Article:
UK Finance warns on mortgage prisoners

UK Finance warns on mortgage prisoners

UK Finance’s director of mortgages has expressed concerns about 'thousands of mortgage prisoners' in the UK.

Speaking at the UK Finance Annual Scottish Mortgage Lunch on Friday (March 8), Jackie Bennett said there were thousands of customers with inactive lenders or unregulated owners that active lenders were currently unable to help.

She said many of those customers could not meet the affordability requirements and lenders were unable to use transitional arrangements they used previously because of the way the Mortgage Credit Directive was brought in in the UK. 

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But she added the FCA had signalled willingness to consider a more relative affordability test for these customers which it will consult on in the spring. 

It emerged in January that the FCA will consult on changes to its responsible lending rules in an effort to help free mortgage prisoners.

Andrew Bailey, chief executive of the FCA, said the regulator’s consultation would aim to deliver a more proportionate affordability assessment, in an attempt to help remaining mortgage prisoners switch from a potentially higher loan-to-value mortgage with an inactive lender to an active lender.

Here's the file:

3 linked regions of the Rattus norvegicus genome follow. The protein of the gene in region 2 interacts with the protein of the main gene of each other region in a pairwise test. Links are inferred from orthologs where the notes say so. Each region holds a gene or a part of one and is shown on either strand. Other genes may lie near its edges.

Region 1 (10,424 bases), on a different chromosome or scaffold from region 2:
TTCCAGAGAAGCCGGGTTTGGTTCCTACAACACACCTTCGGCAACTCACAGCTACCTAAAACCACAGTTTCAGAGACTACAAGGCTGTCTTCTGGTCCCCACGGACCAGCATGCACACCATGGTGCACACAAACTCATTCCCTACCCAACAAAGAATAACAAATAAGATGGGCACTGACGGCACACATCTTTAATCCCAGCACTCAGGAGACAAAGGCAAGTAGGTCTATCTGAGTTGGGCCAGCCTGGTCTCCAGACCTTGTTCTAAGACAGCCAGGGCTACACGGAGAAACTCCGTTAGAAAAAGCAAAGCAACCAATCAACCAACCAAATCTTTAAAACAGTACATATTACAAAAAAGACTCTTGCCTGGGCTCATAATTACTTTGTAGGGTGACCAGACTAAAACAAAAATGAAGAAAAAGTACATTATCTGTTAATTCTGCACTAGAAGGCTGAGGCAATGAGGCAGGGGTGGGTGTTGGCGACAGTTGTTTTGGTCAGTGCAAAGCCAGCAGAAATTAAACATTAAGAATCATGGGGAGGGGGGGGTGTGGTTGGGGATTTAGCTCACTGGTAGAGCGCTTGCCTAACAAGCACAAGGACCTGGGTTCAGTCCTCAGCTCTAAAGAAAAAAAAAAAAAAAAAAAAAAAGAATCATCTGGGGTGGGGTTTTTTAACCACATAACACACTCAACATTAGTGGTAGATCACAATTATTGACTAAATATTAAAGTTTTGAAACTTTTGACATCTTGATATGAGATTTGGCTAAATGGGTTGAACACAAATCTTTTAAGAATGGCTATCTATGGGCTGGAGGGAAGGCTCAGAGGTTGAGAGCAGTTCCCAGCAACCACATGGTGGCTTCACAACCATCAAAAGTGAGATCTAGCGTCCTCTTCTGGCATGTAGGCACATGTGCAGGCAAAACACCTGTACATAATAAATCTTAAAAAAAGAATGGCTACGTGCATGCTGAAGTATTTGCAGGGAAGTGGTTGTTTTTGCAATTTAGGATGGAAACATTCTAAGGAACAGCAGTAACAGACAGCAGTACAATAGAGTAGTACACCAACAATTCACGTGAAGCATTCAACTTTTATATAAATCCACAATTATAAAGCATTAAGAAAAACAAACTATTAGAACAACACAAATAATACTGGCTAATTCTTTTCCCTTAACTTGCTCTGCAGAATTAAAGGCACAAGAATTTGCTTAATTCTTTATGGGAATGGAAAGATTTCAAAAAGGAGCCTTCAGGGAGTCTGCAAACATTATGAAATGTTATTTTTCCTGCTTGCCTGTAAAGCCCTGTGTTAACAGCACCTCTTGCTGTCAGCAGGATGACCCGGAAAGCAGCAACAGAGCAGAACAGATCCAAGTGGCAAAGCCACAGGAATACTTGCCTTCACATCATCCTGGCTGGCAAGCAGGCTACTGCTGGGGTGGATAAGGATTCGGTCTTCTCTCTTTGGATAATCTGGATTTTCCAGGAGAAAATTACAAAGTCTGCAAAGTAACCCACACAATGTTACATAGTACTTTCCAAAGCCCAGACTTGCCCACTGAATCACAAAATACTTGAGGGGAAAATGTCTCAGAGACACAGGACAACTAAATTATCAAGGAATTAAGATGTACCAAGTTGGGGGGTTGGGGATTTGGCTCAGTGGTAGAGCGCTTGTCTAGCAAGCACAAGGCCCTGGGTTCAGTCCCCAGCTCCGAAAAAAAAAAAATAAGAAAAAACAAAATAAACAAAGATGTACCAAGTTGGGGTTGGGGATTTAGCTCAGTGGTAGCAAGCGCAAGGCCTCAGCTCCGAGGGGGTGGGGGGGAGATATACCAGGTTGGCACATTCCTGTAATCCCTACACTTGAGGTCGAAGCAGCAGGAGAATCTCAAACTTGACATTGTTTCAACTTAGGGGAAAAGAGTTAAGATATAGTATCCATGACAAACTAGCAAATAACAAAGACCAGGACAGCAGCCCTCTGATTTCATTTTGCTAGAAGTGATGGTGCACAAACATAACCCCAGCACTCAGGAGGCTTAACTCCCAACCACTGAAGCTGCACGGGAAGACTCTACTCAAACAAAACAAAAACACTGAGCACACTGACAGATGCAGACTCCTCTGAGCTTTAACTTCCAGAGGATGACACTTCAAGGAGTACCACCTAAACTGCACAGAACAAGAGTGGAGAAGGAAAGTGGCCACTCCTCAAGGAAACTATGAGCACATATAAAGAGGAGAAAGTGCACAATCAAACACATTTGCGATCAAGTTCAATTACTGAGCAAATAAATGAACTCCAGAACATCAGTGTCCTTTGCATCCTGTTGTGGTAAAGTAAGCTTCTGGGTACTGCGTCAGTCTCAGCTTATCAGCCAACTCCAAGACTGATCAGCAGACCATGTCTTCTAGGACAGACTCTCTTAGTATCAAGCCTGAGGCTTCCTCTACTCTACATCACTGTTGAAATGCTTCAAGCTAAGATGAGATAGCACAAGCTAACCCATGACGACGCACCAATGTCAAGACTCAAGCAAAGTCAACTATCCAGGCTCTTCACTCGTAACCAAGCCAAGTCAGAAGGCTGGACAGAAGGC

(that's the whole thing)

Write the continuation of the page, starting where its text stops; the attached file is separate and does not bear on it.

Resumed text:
Ms Bennet said: "We await to see details but for those customers who do not want to borrow more, the lender is likely to be able to take into account payment history and whether the new mortgage cost is more affordable than the current mortgage cost.

"This will allow active lenders to offer remortgage products for customers of closed books."

However, she said it would be a commercial decision for each lender as to whether this was something they wished to offer.

Not all customers were likely to benefit as some will have circumstances that put them outside of the commercial risk appetite of lenders, she added.

Ms Bennett believes the FCA should be given sufficient powers to protect customers who cannot or won’t switch, particularly where the book owner is not regulated.

She said: "We know more generally there has been considerable debate about customers on back book rates.

"We don’t believe this is an area where there should be a pricing intervention. Lenders have made considerable strides in contacting customers both pre and post the end of a fixed term and made it easier for people to switch on to a new rate. 

"This is demonstrated by the nearly £150bn of product transfers carried out in 2018 which is in addition to £87bn of remortgaging in the residential mortgage market.  

"Within this just over half of customers take advice when they do a product transfer. Taking product transfers and remortgaging together, this means that almost 1 in 5 customers switched their mortgage in 2018."

Ms Bennett said she expects remortgaging and product transfers to continue to be strong in 2019 as previous two and three-year fixed rate products come to an end.

However, with over half of all new mortgages going on to five-year fixed rates, Ms Bennett added the rate of churn would not continue at the same level into 2020.